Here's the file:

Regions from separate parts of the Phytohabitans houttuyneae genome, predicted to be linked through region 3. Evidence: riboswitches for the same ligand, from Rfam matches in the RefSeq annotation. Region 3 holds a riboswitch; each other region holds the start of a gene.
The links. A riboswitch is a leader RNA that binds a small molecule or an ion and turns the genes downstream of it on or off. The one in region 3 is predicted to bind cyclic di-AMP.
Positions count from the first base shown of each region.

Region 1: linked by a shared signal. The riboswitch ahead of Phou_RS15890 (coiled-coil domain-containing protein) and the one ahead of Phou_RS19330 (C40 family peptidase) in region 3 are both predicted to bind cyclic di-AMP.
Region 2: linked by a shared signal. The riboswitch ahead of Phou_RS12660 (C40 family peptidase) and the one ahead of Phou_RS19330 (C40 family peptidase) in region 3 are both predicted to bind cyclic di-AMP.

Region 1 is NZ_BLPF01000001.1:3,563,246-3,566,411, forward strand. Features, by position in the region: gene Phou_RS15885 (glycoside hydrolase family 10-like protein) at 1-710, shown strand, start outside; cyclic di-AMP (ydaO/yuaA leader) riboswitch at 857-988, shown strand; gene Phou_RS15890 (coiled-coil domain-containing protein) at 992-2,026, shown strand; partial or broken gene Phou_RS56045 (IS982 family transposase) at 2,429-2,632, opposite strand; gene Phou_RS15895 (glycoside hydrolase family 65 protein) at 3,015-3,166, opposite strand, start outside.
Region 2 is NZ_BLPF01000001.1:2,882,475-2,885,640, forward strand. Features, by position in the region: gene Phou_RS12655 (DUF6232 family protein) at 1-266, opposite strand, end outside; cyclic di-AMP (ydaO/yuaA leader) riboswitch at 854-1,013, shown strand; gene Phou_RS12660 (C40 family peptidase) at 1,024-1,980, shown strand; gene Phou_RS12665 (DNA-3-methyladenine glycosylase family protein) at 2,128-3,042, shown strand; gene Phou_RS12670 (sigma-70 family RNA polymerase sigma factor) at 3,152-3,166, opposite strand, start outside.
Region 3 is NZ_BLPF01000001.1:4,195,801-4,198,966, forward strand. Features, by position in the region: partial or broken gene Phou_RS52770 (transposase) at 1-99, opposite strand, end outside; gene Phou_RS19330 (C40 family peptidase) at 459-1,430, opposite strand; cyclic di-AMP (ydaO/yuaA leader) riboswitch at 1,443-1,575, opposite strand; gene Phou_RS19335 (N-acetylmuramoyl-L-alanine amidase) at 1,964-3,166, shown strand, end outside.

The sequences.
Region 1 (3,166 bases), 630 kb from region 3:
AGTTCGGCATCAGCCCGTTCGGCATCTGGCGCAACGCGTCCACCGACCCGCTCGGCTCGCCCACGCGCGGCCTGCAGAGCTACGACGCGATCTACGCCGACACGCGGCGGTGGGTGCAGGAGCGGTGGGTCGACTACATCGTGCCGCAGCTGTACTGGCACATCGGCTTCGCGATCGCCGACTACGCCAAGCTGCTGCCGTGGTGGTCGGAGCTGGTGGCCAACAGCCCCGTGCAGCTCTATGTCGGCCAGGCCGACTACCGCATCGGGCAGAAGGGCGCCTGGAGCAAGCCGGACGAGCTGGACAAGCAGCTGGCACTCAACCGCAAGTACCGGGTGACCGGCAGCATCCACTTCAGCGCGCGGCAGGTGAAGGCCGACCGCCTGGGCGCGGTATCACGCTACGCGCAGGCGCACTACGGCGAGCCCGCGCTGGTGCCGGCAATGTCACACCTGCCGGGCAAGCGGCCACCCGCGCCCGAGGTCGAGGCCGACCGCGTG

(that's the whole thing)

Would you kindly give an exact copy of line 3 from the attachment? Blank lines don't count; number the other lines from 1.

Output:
Positions count from the first base shown of each region.